The expanded responsibilities of school administrators compete with the extended minute-to-minute time that administrators could spend with individual teachers. For the prior reasons, non-administrative personnel whose job function is to work exclusively with teachers are important. In many districts they hold titles like “instructional coach.” I know from experience that in systems that have a strong framework for instructional coaching, student achievement is on the rise. Empirical studies on the long term impact of instructional coaching on student achievement will support policy changes that impact funding in this area as well.
Teacher professional development is the third area governed by funding that directly affects student learning. To make a short analogy, would you want your personal physician to have graduated from medical school in 1980 and never have participated in any other professional networking or learning? The PK – 12 teaching profession is no different. Advancements are made in the field, there are changes in curricula, research evidences the effectiveness of new practices, and the growth of technology impacts modes for delivery and interface.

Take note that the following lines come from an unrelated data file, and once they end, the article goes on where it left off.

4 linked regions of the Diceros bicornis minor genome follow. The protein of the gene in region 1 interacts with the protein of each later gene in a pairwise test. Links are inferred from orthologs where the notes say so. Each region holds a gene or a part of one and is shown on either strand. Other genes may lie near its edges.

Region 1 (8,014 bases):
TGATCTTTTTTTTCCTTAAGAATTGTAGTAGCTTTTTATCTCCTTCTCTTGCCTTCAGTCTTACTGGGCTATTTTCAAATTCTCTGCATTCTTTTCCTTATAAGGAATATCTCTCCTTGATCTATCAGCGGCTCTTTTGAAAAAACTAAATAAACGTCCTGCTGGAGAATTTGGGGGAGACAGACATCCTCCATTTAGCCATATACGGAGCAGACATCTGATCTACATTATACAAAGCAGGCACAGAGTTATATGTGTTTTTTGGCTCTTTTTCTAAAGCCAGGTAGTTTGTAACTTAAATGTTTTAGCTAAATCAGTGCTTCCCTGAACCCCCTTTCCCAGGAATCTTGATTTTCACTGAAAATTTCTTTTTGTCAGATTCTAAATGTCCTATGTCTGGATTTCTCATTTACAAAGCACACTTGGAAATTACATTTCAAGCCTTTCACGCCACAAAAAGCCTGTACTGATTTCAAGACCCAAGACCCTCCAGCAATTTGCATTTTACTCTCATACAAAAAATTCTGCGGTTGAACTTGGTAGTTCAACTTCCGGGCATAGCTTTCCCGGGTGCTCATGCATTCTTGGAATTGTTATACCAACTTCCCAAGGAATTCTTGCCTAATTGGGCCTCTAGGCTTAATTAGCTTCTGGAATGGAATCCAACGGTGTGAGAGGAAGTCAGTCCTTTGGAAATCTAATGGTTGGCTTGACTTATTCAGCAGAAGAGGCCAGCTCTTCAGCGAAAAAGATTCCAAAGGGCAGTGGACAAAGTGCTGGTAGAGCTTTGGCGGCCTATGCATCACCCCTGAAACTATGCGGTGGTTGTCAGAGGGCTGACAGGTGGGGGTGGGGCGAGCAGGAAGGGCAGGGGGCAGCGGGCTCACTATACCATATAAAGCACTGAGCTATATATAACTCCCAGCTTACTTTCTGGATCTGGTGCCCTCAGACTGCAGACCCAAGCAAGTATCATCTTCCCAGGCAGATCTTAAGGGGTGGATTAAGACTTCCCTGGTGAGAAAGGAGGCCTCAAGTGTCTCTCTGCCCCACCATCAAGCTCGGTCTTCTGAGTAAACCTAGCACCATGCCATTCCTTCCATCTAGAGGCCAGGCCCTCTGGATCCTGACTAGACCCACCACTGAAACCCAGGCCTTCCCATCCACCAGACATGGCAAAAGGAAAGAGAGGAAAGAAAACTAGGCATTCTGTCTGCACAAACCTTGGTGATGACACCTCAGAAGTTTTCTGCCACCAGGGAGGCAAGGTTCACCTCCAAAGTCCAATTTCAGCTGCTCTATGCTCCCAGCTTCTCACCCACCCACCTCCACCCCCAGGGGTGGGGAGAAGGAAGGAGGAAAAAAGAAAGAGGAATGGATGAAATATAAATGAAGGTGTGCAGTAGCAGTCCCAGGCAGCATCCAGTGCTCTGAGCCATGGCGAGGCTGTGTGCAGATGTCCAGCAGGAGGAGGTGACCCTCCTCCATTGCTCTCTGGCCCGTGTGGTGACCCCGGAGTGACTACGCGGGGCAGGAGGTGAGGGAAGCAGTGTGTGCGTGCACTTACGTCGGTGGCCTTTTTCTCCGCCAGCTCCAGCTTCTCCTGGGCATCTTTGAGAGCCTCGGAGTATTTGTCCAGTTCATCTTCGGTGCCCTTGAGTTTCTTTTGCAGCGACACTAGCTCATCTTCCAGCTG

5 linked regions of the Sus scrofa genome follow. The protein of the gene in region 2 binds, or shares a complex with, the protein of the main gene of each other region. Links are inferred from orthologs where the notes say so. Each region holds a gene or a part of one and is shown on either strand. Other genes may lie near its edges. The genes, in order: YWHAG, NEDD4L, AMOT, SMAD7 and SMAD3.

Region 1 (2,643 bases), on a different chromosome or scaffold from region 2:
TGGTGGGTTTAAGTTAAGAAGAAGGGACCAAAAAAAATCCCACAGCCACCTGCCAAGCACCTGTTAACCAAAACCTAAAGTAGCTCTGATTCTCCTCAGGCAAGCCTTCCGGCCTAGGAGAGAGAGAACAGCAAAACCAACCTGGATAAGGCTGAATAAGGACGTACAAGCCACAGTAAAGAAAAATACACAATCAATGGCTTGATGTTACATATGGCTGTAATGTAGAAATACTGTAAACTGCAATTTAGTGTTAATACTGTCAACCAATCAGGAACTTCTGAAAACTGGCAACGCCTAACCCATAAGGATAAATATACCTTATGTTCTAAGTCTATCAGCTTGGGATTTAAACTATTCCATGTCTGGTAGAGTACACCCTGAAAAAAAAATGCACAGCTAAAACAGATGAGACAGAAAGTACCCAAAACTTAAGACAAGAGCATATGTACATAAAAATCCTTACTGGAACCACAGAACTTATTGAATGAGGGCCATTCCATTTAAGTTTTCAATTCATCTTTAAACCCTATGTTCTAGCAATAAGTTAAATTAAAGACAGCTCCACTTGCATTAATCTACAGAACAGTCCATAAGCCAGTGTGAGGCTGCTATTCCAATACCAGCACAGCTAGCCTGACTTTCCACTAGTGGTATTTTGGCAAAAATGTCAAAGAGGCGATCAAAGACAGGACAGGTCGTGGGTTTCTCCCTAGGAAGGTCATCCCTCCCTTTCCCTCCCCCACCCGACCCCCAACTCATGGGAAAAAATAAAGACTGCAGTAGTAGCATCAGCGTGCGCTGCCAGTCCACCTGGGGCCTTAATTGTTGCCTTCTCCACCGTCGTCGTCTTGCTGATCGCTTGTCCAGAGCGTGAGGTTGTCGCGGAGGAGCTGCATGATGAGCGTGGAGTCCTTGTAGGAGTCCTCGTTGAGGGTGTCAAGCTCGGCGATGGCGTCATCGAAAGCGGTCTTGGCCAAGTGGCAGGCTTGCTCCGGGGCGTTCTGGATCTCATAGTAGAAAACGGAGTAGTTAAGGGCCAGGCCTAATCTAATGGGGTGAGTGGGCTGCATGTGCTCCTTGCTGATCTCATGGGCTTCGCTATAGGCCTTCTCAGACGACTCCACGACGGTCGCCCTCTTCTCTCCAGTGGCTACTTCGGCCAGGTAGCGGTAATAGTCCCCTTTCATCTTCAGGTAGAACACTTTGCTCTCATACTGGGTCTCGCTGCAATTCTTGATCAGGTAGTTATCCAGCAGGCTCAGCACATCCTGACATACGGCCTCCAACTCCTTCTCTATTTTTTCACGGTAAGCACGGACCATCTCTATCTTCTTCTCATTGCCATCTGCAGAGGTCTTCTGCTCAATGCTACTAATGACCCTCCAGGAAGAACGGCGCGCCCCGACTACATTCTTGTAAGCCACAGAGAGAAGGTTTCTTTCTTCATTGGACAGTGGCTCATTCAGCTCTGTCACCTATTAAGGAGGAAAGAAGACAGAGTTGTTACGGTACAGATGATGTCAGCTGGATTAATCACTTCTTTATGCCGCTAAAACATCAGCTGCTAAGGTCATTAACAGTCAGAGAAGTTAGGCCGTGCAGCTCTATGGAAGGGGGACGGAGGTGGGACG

To stay relevant in their practice so that they can provide the best education for students, teachers must participate in ongoing professional development throughout their careers. Much of the onus for the expense associated with this rests with the individual school districts. As a general rule, current funding platforms, including Title funds, do not support professional development at the level that would significantly impact teacher knowledge and skills for large numbers of individual teachers to promote increased student learning. I believe, further research, on the impact of teacher professional development on student learning, will provide compelling evidence to support policy changes in this area as well.